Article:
So, I went to The Roxy last night for an anticipated night of synthy singer pop – headlined by the British sensation (and new Elektra artist) Little Boots.
I got there early enough to catch both openers, the first being Yes Giantess. Hailing from Boston, this triple synth/keys quartet (there is also a drummer) played catchy, danceable, 80s anthem influenced potential anthems. While the crowd was not huge as they ran through their forty minute set, the people who were there certainly enjoyed themselves. The singer’s voice, while not the voice of Little Boots or the front woman for Music Go Music, carries the songs well – and he was animated on stage. On the singers right and left were other band members rocking out on keys and synth, one of whom was rocking an awesome Cleveland Indians hat and I subsequently found out grew up in Chagrin Falls, OH….a few neighborhoods away from my hometown.
Speaking with the band afterwards, who now reside in Boston, MA, they seem genuinely excited about the prospects for their future. They’d just played Chicago the night before, were shooting up to San Fran the next day, and then heading to Europe for a serious serious tour. Searching for their music online this morning, I stumbled across this awesome link – http://neongoldrecords.blogspot.com/2009/06/mixtape.html where you can download a 60 minute mixtape of theirs for free. I haven’t given it a full listen, but free music is free music…
The next band to follow was Music Go Music, or as I sometimes dyslexic-ally refer to them as Go Music Go. That group has a lot going on on stage – especially because they have so many people. The singers voice is big and carries well, but I can’t say that I loved her because her stage presence I found more irritating than charming. She moved her arms really flamboyantly, kind of like Karen O of the Yeah Yeah Yeahs, which drew my attention toward her far too frequently. While I didn’t like her flamboyance or unique look (especially her ugly ass vest), the heavily gay crowd really didn’t seem to mind her stage antics. What I found myself enjoying was not the singer, but the drummer – who played a relatively small kit (5-7 pieces). He was great and versatile – which kind of fits the band as I felt that they did not really have a defined sound. They waxed and waned from indie-upbeat music to music that had flavors of hippie and jam rock to ballad type songs. Since I have not listened to their recordings, this may just be their way of making their performance more interesting. However, assuming that their recordings are similar to their live performance, I’d say this band is still finding their niche.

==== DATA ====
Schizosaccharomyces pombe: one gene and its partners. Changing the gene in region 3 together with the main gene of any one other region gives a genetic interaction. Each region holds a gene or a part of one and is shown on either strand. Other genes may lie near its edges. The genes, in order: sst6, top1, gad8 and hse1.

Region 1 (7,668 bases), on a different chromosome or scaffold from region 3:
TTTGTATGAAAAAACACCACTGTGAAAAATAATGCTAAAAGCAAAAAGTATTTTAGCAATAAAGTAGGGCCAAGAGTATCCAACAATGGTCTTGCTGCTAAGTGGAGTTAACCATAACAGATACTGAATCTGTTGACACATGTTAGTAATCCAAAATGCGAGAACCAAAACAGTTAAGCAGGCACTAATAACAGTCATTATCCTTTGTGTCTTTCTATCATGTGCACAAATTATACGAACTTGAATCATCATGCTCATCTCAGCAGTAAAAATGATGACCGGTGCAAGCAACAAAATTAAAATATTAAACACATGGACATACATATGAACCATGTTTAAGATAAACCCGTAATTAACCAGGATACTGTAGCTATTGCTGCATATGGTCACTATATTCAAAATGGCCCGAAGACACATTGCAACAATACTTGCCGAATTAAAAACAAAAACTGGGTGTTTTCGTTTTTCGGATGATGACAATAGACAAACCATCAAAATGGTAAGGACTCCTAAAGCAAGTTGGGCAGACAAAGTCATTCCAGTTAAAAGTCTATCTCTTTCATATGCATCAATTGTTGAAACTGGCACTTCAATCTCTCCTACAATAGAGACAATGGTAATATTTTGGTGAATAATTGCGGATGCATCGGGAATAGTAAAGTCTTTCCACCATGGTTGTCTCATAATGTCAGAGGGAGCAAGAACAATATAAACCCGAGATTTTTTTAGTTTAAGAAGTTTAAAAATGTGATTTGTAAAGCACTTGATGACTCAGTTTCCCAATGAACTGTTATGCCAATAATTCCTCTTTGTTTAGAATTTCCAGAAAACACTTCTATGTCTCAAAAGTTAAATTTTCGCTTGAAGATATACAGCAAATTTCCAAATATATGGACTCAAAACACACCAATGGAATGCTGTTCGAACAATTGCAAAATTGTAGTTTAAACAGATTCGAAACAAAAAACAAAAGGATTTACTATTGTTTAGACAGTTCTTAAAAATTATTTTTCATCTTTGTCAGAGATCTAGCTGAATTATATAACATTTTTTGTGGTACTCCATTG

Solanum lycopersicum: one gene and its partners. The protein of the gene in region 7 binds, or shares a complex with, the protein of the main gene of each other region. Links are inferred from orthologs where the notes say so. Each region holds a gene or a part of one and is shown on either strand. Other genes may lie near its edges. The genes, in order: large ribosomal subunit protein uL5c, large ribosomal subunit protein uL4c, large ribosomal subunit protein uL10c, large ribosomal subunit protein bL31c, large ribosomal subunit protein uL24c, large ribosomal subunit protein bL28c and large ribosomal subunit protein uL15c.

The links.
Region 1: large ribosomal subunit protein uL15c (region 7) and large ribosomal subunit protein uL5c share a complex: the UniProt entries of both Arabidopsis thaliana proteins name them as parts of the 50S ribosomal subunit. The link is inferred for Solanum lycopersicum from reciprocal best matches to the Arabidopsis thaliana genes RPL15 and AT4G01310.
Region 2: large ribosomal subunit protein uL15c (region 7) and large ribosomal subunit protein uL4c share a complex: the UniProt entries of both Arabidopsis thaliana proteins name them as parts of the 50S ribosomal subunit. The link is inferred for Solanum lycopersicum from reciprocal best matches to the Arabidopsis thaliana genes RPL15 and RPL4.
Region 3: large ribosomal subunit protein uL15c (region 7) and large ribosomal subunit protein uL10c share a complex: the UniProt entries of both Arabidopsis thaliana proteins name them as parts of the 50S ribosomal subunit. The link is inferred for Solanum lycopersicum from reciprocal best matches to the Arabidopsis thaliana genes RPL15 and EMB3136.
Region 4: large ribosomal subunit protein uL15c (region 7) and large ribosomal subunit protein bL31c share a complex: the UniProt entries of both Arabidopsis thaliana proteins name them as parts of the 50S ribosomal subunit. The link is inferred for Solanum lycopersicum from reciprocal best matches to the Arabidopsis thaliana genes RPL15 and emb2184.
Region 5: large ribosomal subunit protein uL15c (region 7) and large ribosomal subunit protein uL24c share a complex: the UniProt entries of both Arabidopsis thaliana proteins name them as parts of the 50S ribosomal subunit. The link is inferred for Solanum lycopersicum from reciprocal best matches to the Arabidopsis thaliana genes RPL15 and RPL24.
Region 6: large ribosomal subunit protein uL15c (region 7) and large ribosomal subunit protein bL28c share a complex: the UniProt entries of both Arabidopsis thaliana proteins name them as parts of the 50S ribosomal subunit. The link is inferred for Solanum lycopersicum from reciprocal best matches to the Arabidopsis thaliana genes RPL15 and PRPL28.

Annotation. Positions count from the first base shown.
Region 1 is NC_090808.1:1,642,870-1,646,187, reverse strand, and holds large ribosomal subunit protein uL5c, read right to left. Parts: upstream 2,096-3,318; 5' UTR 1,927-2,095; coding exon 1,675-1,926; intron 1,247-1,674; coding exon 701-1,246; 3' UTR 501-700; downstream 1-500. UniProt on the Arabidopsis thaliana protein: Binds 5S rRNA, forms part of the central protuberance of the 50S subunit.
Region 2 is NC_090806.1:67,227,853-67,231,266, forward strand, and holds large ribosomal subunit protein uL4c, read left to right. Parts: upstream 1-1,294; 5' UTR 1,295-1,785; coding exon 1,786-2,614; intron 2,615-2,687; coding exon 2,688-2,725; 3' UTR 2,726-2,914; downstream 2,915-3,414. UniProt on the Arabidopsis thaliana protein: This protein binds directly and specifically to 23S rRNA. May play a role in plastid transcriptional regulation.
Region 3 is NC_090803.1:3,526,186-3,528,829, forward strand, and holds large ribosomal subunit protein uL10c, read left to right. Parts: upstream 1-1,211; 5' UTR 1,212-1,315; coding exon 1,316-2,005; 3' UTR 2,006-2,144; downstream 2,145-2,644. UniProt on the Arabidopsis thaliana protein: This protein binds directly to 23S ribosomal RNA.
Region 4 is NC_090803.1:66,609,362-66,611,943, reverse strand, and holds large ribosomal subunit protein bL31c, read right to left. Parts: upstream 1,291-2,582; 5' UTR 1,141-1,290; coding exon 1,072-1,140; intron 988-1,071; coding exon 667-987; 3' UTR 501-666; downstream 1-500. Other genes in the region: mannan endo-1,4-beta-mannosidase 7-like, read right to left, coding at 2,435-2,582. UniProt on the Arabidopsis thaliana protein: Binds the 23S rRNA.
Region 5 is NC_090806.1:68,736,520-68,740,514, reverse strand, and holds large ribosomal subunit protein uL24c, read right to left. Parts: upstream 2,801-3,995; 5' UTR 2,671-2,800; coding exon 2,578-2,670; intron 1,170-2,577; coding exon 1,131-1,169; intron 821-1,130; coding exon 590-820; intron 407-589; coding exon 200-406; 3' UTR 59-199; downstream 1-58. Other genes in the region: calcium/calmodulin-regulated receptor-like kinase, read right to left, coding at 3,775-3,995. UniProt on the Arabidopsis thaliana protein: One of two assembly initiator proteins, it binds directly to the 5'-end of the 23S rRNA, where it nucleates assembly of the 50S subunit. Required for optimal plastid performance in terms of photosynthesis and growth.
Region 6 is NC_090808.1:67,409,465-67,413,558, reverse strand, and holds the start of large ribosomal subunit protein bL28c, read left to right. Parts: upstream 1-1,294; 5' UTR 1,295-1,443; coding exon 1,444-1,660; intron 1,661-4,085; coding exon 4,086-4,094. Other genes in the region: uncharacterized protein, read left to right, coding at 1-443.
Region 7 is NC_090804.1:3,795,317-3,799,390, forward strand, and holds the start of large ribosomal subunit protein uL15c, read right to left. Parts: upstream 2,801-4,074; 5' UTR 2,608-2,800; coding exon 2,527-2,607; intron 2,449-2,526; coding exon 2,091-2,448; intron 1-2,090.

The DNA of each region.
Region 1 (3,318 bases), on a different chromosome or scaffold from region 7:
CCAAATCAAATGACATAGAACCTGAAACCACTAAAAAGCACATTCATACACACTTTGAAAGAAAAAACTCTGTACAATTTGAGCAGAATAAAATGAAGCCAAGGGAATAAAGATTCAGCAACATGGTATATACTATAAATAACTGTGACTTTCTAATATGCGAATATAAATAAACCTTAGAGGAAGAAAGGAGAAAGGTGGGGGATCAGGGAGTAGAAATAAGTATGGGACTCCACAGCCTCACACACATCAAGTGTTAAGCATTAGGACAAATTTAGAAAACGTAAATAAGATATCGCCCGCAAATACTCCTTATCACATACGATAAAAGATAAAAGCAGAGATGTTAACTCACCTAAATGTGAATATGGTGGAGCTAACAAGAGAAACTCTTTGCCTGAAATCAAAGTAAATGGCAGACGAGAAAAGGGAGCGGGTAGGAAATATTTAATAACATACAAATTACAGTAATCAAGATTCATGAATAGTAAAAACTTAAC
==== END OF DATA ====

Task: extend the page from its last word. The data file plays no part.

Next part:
After MGM, it was a considerable wait until Little Boots finally went on. She opened the show with her danceable hit, “Meddle” which caused an eruption in the crowd that had grown considerably from the end of MGM’s set. Sitting in what appeared to be a packed house, I felt very fortunate to be in a seat in VIP rather than on the dance floor. I had a great view of the stage as well as the entertaining crowd. She continued to rifle through much of the music on her album (that is not yet released in the states) and had the good sense of humor to joke with the crowd that despite her record not being available, it appeared that the whole crowd already knew the songs. Personally, I thought it was very nice and refreshing to see an artist, especially a major label one, embracing the piracy rather than getting upset about it. Along with Boots was her drummer (exceptional) and synth player (also great).
At precisely midnight, as she began a new song, part of her stage light show started flashing Jewish Stars/Stars of David. While this very well could be in everyone of her performances, I thought it was really cool because last night just happened to be Rosh Hashannah, the Jewish New Year. Although you begin worship at sundown, technically I think the New Year doesn’t begin until midnight. If Boots is going into that level of detail for her stage set-up, than I am even more excited to see her again.
Not only was the stage lighting cool, but Boots’ outfit rocked. She wore some white celled looking dress that had shoulder pads (a la David Byrne, stop making sense). Boots’ looked totally hip and her sexy white outfit was a great contrast to her synth players graphic wolf t-shirt (which I want). To top it off, for her encore, Boots changed into some shaggy looking dress that kind of reminded me of the hair on a Komondor.
All in all, Boots delivered a stellar 55 minute set plus a two song encore. My only disappointment was that she did not do her cover of the Virgins that she re-genderized and called “Rich Boys.” I look forward to seeing her again next time she comes around…